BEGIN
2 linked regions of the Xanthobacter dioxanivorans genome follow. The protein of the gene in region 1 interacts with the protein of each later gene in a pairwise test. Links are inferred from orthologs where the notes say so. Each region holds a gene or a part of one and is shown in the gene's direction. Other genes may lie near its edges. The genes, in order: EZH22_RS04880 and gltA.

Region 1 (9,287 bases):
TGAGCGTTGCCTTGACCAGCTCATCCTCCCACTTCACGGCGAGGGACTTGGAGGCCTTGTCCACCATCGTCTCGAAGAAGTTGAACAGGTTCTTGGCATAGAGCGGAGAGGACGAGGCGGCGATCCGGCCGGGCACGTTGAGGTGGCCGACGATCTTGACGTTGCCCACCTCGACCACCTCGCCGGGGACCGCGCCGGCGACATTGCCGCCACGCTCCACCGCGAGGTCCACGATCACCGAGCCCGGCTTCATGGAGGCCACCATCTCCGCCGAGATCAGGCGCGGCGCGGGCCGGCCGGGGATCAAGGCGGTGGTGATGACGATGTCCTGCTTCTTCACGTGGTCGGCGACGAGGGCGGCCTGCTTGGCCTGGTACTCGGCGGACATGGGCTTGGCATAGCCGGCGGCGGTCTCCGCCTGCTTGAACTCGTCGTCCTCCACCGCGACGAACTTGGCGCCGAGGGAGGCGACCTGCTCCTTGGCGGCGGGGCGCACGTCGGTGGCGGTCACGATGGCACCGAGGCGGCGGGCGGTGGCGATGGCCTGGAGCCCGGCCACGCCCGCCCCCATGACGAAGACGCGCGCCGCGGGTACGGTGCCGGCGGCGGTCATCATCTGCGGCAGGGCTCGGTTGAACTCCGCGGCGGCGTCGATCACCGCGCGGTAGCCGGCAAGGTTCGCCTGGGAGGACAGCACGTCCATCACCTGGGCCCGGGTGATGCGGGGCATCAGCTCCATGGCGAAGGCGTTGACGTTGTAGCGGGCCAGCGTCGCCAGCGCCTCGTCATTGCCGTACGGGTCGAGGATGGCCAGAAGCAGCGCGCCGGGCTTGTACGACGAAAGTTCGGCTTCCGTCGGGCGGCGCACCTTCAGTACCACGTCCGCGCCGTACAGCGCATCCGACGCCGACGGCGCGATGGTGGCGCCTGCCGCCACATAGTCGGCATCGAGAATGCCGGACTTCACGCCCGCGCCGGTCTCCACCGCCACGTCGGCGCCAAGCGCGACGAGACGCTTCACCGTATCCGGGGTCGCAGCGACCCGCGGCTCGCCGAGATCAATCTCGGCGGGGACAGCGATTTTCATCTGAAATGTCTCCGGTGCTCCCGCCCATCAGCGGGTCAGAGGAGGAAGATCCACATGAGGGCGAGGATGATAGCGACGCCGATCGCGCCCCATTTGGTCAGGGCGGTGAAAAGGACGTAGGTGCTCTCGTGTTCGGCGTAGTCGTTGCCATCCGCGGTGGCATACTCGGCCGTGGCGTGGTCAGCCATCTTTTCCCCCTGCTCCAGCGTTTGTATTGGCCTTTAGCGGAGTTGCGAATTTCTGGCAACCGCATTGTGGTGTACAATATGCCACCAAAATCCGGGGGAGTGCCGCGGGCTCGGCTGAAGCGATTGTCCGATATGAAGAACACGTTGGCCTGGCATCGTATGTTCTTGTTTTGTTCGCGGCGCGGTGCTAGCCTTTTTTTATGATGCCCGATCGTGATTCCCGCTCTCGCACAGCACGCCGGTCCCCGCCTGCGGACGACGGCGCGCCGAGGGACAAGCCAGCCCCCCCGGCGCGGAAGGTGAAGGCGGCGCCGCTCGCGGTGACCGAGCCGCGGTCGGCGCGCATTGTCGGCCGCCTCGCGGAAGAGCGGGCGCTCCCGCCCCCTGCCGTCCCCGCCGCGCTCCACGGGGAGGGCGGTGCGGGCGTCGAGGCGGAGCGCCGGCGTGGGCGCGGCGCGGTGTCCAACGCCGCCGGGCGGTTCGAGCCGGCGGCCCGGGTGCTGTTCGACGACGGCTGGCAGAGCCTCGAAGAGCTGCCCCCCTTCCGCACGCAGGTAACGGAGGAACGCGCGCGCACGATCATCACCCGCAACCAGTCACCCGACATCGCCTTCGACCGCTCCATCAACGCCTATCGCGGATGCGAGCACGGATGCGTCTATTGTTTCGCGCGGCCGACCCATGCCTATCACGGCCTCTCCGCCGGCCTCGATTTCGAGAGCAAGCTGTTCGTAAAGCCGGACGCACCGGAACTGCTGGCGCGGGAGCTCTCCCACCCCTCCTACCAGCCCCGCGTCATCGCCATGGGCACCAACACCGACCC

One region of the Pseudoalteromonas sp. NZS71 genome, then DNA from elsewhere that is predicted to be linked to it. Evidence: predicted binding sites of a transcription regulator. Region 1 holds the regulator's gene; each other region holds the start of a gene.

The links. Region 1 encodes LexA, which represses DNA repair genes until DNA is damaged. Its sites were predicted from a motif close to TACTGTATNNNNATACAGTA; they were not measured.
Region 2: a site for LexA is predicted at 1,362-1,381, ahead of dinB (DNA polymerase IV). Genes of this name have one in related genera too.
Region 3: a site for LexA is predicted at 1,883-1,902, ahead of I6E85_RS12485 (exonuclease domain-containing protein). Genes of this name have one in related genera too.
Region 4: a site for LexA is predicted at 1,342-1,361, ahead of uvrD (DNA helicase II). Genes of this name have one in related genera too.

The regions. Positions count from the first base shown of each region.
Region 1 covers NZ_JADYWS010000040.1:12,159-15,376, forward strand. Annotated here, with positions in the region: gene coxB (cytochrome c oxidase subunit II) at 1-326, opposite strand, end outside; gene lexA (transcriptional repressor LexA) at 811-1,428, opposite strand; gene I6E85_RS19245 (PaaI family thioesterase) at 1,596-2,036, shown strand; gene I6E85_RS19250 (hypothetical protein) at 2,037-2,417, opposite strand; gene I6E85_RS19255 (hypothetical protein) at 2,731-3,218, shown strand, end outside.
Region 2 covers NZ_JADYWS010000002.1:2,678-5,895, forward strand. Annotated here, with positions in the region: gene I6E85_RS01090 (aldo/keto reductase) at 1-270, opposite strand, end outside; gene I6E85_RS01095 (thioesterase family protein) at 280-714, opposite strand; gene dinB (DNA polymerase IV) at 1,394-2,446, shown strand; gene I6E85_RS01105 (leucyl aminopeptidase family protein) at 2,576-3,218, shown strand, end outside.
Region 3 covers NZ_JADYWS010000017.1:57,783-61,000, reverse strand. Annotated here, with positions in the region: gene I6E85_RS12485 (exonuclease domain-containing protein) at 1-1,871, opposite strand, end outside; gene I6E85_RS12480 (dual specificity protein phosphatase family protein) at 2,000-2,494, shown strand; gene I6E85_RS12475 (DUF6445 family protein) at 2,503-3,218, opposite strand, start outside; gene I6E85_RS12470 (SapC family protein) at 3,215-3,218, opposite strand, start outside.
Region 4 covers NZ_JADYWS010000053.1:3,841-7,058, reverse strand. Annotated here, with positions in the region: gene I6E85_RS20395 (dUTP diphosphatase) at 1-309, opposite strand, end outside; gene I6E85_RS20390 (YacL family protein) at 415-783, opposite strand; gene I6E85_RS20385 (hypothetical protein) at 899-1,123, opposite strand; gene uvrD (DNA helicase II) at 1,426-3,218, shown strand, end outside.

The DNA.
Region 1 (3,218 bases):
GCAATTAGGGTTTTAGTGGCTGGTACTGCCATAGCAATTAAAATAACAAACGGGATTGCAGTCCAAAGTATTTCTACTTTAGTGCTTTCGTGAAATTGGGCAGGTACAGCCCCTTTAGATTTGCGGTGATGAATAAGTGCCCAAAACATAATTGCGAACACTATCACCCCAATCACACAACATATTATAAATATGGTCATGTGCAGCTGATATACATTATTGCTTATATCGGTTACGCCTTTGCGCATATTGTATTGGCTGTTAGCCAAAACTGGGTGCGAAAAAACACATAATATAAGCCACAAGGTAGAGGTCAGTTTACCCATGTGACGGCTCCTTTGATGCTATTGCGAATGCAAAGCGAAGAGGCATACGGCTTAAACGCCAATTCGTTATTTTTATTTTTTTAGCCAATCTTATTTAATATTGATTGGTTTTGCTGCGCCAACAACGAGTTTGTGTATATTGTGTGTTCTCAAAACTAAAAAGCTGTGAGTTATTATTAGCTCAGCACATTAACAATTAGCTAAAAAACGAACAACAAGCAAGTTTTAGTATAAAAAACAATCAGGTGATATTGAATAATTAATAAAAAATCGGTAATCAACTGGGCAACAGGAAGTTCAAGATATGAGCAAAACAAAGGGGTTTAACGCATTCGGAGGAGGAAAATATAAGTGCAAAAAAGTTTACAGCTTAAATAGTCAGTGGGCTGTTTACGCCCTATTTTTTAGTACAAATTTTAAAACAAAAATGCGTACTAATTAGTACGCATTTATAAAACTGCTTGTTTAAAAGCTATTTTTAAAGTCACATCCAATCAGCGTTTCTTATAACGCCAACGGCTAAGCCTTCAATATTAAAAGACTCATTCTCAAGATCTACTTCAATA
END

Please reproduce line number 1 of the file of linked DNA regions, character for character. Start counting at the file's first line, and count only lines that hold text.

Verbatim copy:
2 linked regions of the Xanthobacter dioxanivorans genome follow. The protein of the gene in region 1 interacts with the protein of each later gene in a pairwise test. Links are inferred from orthologs where the notes say so. Each region holds a gene or a part of one and is shown in the gene's direction. Other genes may lie near its edges. The genes, in order: EZH22_RS04880 and gltA.